Healthcare: Psychiatry and Behavioral Sciences

OCD Resources


Information for Caregivers


It can be extremely difficult to be a caregiver of someone struggling with OCD. As a caregiver for someone with OCD, it is critical to be there to support your loved one and, if possible, participate in treatment. Participation in treatment can involve learning how to not participate in your loved one's OCD symptoms (also called family accommodation) and helping your loved one engage in therapy tasks (such as facing their fears). It is also important to understand what OCD is, what CBT is, and the proper ways for you to help your loved ones resist compulsions/rituals. It is important to have a support network to lean on and to set aside time for yourself to avoid burnout. 

First steps for caregivers:


Helping Your Loved One


Navigating OCD with your family member or loved one can be a challenging journey. However, there are ways that you can support them beyond encouraging them to seek out treatment from a trained professional. Consider the following:

  • Are you engaging in their compulsive behaviors? It is common to see someone struggling with compulsive behaviors. You may even feel that by engaging in the behavior with them (i.e., washing hands together, helping them rearrange items) you can alleviate the distress that they experience. However, encouraging their compulsive behaviors can actually impede their ability to challenge these urges.
  • Do you make adjustments in your daily routines? Often, individuals with OCD may engage in avoidance behaviors in order to alleviate their distress. Certain activities such as going to the store, being in crowded spaces, or being in vehicles for extended periods of time may lead to time-consuming and anxiety-provoking scenarios. As a result, families may feel the need to alter their daily lives in order to help their loved one avoid these distressing situations. If you find yourself making these adjustments, even if they do not feel burdensome to you, it may be helpful to consult with your loved one’s provider for information and resources on how to return to a less-altered routine.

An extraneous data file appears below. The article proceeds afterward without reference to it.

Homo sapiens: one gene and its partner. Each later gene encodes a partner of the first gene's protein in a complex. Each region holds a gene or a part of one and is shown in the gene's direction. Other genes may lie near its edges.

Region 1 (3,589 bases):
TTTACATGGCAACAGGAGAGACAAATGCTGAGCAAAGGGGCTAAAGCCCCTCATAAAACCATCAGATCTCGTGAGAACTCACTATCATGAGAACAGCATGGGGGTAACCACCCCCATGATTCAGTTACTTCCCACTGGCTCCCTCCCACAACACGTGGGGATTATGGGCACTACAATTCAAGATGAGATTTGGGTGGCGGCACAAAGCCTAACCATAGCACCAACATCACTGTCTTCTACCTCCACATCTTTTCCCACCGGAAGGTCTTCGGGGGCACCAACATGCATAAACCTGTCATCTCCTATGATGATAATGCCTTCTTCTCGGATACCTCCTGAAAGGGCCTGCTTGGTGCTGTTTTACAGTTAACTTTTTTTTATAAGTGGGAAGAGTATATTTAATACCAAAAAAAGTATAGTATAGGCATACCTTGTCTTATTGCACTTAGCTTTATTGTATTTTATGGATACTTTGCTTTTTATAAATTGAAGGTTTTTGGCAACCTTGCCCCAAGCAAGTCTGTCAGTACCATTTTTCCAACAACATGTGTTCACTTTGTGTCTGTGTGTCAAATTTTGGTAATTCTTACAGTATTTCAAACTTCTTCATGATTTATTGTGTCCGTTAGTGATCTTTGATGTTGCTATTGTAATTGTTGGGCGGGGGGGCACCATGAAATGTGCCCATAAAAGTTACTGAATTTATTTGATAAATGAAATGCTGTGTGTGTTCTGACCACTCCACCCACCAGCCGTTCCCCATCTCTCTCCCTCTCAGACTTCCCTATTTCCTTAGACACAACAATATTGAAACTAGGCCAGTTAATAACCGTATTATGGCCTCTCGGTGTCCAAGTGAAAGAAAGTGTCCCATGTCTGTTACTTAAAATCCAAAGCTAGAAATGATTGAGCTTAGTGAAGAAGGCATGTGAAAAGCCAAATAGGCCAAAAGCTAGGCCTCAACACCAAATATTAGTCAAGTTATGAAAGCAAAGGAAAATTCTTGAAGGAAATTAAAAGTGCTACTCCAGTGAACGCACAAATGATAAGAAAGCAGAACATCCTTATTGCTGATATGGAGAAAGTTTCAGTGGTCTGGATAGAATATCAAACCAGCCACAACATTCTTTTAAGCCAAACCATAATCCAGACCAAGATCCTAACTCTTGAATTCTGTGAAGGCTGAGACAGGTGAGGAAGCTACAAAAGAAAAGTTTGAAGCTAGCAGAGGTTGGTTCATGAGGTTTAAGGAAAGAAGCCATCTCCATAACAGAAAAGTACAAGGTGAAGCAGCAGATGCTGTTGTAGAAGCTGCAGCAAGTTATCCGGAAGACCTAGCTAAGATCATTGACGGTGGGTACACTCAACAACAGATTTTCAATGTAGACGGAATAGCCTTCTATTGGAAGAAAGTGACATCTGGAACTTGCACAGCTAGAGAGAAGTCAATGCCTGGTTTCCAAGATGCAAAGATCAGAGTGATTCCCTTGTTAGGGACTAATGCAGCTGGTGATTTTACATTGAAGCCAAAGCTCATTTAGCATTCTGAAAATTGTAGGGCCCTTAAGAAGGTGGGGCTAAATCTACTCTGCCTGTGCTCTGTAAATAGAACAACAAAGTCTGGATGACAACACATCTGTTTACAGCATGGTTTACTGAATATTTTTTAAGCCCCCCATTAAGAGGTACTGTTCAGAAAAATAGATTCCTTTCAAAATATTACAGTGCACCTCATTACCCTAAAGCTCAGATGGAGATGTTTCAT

• How else can you learn about OCD? Speaking with your loved one’s provider may be a viable option if you are in need of additional help. However, there are also a wide array of resources to consider exploring outside of therapy. Some of these additional supports may include:
    • Recorded presentations, documentaries, or videos that talk about the basics of OCD, treatment options, and relevant research.
    • Support groups for families of loved ones with OCD
    • Support groups for individuals diagnosed with OCD
    • Books about OCD that are written by professionals within the field of psychology, or books related to cognitive behavioral therapy (CBT) and exposure response prevention (ERP)

Additional Things to Consider


Living with a loved one or supporting someone with OCD can be stressful at times for everyone involved. As you navigate ways to support someone you know with OCD, it is also important to consider the following:

  • Establish healthy and positive forms of communication. Navigating the treatment process is not always easy and it is important to avoid criticism, using harsh words or tones, and demeaning your loved one (and yourself).
  • As a caregiver, it is also important to find time to take care of yourself. As you are providing support to someone with OCD it is also important to create a space to nurture your own mental and physical well-being.
  • Even though living with OCD can feel life-consuming at times, it doesn’t always have to be this way. Make sure to spend time with your loved one that isn’t related to their OCD or treatment. It is important to find ways to make meaningful time together by engaging in shared hobbies or interests, exploring new activities together, or just making meaningful one-on-one time.